• %g uses automatic formatting and displays as many decimal places as required to show full precision of given number (392.651)

The documentation of the StrFormat function is available in the manual

In the above example the whole title definition is enclosed with _N() function. This just prevents from displaying the title string within the Interpretation window, so using _N() does not really affect the output within the chart.

How to manage overlapping entry/exit signals in portfolio test

When we run the portfolio-test and use default backtesting procedure – on each bar AmiBroker will first process exit signals, then use entry signals to open new trades.

There may be some strategies however, where this approach may not be enough. For example – if we simulate entries with limit price (so they occur somewhere in the middle of the day), but exits on Close – then if we do not use any margin loan, the funds from exit signals can only be used on subsequent days.

Since trading prices (BuyPrice, SellPrice, ShortPrice, CoverPrice arrays) don’t carry any timing information, but only the information about price level for given trade – then we need to delay release of funds by one day to get correct results. This can be done with the following command:


The unsettled cash is reported in the Detailed Log:

Detailed log

We need to remember that this option works on Days (not bars) and it may be better to use it with backtestRegularRaw instead of backtestRegular, otherwise some trades may not be entered because funds are not settled immediately – so we may need to be able to enter not on first but subsequent buy signals (all would really depend on the particular trading rules) – the behaviour of backtestRegular mode and processing raw signals is explained here:

How to re-import the same data without downloading them again

If we have already downloaded several years of historical data using AmiQuote and for any reason we need to re-import this data once again (e.g. into a new database) – there is a way to avoid re-downloading the whole history.

AmiQuote stores all downloaded data files inside of the dedicated destination folder. The exact location can be checked from AmiQuote: Tools->Settings menu:

AmiQuote settings

All recently downloaded files are stored in this folder and we can use ASCII importer in AmiBroker to pick these files manually for import. To do that please follow the steps below:

  1. Select File->Import ASCII
  2. In the open file dialog navigate to Download folder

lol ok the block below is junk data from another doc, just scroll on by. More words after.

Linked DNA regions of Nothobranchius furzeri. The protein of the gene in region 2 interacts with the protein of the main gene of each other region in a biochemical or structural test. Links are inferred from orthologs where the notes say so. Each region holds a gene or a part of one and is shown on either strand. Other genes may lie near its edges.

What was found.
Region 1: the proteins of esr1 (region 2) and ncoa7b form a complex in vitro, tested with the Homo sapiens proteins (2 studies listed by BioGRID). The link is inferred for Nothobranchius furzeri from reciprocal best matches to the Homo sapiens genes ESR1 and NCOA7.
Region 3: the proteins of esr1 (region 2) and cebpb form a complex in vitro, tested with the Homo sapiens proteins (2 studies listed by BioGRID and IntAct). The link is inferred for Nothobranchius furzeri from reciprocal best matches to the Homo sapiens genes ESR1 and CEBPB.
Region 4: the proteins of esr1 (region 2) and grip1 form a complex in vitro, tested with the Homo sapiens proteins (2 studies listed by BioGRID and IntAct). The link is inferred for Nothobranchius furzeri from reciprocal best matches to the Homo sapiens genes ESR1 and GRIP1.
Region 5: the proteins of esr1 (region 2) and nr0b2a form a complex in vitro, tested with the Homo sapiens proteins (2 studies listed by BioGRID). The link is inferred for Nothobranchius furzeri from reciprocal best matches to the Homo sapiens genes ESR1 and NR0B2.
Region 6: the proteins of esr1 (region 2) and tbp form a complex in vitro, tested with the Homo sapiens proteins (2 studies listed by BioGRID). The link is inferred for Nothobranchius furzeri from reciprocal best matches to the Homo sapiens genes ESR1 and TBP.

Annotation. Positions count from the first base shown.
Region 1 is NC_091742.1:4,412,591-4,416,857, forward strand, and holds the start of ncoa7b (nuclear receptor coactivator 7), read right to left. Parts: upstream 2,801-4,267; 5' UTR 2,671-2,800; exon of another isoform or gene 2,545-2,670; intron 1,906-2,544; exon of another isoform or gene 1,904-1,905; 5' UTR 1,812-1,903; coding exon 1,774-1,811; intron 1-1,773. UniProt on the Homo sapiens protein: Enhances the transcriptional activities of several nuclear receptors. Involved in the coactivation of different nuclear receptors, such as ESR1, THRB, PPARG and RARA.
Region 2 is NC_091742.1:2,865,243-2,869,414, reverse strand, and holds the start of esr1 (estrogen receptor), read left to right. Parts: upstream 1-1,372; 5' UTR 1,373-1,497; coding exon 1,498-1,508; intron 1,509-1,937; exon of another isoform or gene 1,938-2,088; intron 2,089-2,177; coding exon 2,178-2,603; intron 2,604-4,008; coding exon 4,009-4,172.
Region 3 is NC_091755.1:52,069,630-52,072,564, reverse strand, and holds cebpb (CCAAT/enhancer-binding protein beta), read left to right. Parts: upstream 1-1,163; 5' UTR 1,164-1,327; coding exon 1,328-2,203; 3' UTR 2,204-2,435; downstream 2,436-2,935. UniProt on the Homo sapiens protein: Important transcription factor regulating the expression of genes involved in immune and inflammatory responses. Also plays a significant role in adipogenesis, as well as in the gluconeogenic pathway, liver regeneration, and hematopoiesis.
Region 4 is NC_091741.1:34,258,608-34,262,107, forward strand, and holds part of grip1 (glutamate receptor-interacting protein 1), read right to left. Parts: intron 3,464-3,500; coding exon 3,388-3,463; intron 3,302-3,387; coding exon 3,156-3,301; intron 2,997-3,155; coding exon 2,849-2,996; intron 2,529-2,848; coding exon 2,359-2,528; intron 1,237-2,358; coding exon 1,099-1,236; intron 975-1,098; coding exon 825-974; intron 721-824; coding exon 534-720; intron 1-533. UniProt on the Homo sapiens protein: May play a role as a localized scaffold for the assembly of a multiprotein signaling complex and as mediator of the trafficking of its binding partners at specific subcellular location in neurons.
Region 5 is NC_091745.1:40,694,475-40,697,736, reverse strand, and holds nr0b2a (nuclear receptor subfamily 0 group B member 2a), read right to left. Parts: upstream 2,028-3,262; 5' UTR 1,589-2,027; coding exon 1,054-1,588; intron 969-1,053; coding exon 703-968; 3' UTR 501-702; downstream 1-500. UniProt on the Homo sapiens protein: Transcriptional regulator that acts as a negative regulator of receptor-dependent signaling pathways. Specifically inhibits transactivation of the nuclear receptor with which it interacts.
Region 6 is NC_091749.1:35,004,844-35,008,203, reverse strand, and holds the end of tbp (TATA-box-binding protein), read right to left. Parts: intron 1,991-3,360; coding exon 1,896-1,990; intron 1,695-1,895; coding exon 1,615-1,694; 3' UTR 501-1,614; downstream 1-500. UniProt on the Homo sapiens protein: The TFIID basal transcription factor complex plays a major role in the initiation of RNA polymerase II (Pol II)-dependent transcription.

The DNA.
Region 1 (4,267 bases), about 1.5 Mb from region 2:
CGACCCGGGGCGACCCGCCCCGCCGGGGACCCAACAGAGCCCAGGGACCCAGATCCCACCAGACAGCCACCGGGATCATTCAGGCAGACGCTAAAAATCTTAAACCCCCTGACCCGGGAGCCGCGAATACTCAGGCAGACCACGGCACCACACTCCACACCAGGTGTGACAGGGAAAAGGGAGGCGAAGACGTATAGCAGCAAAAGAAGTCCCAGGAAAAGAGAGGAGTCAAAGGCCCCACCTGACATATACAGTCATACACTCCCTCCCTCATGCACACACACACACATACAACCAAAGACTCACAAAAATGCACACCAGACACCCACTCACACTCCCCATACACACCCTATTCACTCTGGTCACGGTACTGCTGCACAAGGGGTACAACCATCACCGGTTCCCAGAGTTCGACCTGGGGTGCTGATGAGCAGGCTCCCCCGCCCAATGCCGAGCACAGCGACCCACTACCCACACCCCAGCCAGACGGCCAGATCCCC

3. From Files of type field pick correct import definition to match the source used in AmiQuote:
    Import ASCII

  4. mark the .AQH files we want to import (to select all, it is enough to click on any of the files and hit CTRL+A, multiple file selection is also possible by clicking with CTRL or SHIFT keys pressed)
  5. press Open button to start import procedure

It is important to remember that by default each new download via AmiQuote overwrites the earlier files, so the AQH files will contain quotes from the very last download for given symbol.

More information about using ASCII importer can be found here:

Checking relationship between multiple moving averages

When we compare the positions of several lines against one another, we need to remember about using correct operators, so our AFL statement return correct results. Let us consider a set of moving averages using 10, 20, 30 and 40 periods, drawn with the following code:

MA10 MAClose10 );
MA20 MAClose20 );
MA30 MAClose30 );
MA40 MAClose40 );

PlotClose"Close"colorDefaultstyleBar );
PlotMA10"MA10"colorRed );
PlotMA20"MA10"colorBlue );
PlotMA30"MA10"colorGreen );
PlotMA40"MA10"colorgrey40 )

Multiple Moving averages

When we want to specify a condition where MA10 is highest of all of the lines, above MA20, which is above MA30 and with MA40 on the very bottom – we can NOT simply write:

condition MA10 MA20 MA30 MA40// WRONG - NOT what we really want, but no syntax erro

It may seem strange that such statement is accepted without an error but it is actually syntactically correct. This is because of the fact that True and False are represented by numbers 1 and 0 respectively, so all comparisons actually have numerical value that allows such statement to be evaluated and yield numeric result. The above statement is evaluated from left to right and would be an equivalent of:

condition = ( ( MA10 MA20 ) > MA30 ) > MA40// again WRON